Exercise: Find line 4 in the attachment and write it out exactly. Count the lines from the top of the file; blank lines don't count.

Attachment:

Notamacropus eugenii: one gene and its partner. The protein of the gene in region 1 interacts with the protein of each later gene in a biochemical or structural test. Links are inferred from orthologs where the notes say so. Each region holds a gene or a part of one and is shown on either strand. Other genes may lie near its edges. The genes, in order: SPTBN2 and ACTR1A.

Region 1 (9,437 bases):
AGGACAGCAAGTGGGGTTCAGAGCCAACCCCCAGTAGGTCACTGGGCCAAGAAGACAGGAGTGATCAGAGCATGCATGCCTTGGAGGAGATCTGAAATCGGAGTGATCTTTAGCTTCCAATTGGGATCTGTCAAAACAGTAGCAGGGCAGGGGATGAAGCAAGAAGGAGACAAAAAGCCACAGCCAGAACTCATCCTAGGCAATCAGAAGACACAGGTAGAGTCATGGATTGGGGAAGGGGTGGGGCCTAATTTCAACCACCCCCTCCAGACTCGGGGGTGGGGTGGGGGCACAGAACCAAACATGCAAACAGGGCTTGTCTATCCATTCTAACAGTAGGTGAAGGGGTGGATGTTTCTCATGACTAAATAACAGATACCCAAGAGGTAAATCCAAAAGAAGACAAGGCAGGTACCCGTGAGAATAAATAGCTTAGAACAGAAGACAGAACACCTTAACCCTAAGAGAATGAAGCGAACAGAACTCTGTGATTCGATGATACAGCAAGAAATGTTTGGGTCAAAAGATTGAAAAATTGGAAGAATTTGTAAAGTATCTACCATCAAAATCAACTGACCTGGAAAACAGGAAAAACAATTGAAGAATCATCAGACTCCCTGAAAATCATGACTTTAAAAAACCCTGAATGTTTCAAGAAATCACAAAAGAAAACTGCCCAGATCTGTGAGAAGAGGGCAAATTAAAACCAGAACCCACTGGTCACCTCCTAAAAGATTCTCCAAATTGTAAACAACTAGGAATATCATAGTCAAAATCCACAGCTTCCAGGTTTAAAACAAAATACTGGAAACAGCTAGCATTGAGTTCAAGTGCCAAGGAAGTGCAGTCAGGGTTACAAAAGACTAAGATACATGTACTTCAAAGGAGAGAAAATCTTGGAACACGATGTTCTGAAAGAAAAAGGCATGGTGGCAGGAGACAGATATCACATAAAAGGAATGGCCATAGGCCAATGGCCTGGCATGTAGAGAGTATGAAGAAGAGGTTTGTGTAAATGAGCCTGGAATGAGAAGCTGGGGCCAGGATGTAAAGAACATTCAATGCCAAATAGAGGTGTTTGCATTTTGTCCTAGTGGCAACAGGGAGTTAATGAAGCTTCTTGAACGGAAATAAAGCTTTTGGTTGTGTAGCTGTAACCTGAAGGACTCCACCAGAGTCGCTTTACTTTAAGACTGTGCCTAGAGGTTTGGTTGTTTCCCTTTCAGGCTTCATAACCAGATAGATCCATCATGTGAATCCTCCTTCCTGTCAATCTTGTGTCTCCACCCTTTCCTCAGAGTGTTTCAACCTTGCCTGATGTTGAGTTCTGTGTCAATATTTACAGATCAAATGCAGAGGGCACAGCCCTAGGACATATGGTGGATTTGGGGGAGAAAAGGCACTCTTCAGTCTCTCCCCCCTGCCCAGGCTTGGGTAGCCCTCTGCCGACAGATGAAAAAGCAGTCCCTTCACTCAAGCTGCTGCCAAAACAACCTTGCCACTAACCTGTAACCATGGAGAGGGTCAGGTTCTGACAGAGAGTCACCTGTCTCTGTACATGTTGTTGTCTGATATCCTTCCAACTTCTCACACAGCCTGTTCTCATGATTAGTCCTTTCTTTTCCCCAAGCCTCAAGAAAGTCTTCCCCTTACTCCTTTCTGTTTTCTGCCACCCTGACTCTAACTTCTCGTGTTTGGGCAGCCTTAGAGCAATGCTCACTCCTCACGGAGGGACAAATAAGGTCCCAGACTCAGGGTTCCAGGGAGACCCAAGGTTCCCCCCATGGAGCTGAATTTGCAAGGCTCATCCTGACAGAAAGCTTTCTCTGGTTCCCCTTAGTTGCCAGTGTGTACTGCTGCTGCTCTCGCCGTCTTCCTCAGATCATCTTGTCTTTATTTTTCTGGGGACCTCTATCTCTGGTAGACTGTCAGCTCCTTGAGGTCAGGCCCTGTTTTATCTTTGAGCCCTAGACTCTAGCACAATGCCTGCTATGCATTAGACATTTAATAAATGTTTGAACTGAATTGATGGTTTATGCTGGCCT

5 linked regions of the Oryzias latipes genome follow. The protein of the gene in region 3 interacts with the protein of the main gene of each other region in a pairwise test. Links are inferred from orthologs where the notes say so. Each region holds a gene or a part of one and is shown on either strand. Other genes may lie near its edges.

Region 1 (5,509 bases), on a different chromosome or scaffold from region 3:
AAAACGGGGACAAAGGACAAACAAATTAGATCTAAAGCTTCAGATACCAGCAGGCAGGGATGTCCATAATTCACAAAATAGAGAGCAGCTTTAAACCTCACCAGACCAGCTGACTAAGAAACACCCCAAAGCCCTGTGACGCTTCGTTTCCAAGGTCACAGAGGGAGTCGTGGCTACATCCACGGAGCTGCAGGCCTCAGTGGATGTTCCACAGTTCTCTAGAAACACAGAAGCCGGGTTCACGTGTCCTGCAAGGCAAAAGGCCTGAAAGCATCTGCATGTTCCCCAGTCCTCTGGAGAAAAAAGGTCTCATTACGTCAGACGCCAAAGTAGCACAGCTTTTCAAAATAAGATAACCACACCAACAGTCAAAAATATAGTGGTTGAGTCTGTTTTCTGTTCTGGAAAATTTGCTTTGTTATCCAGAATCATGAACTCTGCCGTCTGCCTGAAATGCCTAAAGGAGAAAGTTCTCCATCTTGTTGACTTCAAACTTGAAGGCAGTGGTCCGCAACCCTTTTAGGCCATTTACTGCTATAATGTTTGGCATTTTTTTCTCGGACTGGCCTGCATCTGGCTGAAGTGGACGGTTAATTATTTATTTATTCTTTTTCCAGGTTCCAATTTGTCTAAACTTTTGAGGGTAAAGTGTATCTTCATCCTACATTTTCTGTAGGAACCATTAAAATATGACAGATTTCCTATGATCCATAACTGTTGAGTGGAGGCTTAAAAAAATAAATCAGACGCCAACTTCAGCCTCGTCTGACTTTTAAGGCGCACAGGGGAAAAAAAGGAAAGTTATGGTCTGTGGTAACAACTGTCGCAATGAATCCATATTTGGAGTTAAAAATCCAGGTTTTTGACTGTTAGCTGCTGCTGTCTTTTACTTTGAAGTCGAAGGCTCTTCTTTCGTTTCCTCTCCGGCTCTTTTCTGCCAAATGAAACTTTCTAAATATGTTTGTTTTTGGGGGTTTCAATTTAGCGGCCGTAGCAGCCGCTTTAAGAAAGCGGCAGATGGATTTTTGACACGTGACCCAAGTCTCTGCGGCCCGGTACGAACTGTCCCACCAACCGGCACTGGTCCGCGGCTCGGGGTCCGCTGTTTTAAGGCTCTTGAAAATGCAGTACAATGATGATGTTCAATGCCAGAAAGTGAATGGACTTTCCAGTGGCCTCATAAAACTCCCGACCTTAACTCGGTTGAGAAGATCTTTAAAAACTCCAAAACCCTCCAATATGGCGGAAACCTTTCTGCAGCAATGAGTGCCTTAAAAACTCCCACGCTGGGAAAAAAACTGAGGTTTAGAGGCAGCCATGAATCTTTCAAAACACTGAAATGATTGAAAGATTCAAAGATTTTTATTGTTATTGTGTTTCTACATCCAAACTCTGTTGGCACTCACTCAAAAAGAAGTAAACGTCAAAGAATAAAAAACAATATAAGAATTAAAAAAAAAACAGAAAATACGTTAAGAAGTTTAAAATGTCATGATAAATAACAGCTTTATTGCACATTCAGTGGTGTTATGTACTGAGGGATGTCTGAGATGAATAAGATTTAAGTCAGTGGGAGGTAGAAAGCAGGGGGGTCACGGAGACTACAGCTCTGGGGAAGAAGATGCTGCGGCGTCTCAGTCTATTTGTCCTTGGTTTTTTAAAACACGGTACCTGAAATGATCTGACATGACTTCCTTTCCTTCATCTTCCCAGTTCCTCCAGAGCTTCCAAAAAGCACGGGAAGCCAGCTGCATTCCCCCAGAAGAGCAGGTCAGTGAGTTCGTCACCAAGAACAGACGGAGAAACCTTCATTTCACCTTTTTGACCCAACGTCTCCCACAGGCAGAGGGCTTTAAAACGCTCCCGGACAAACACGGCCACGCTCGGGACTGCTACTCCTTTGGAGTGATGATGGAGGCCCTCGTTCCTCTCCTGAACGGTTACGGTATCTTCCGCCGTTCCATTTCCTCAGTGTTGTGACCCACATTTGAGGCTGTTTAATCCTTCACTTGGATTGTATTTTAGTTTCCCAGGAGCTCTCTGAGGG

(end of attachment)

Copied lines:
5 linked regions of the Oryzias latipes genome follow. The protein of the gene in region 3 interacts with the protein of the main gene of each other region in a pairwise test. Links are inferred from orthologs where the notes say so. Each region holds a gene or a part of one and is shown on either strand. Other genes may lie near its edges.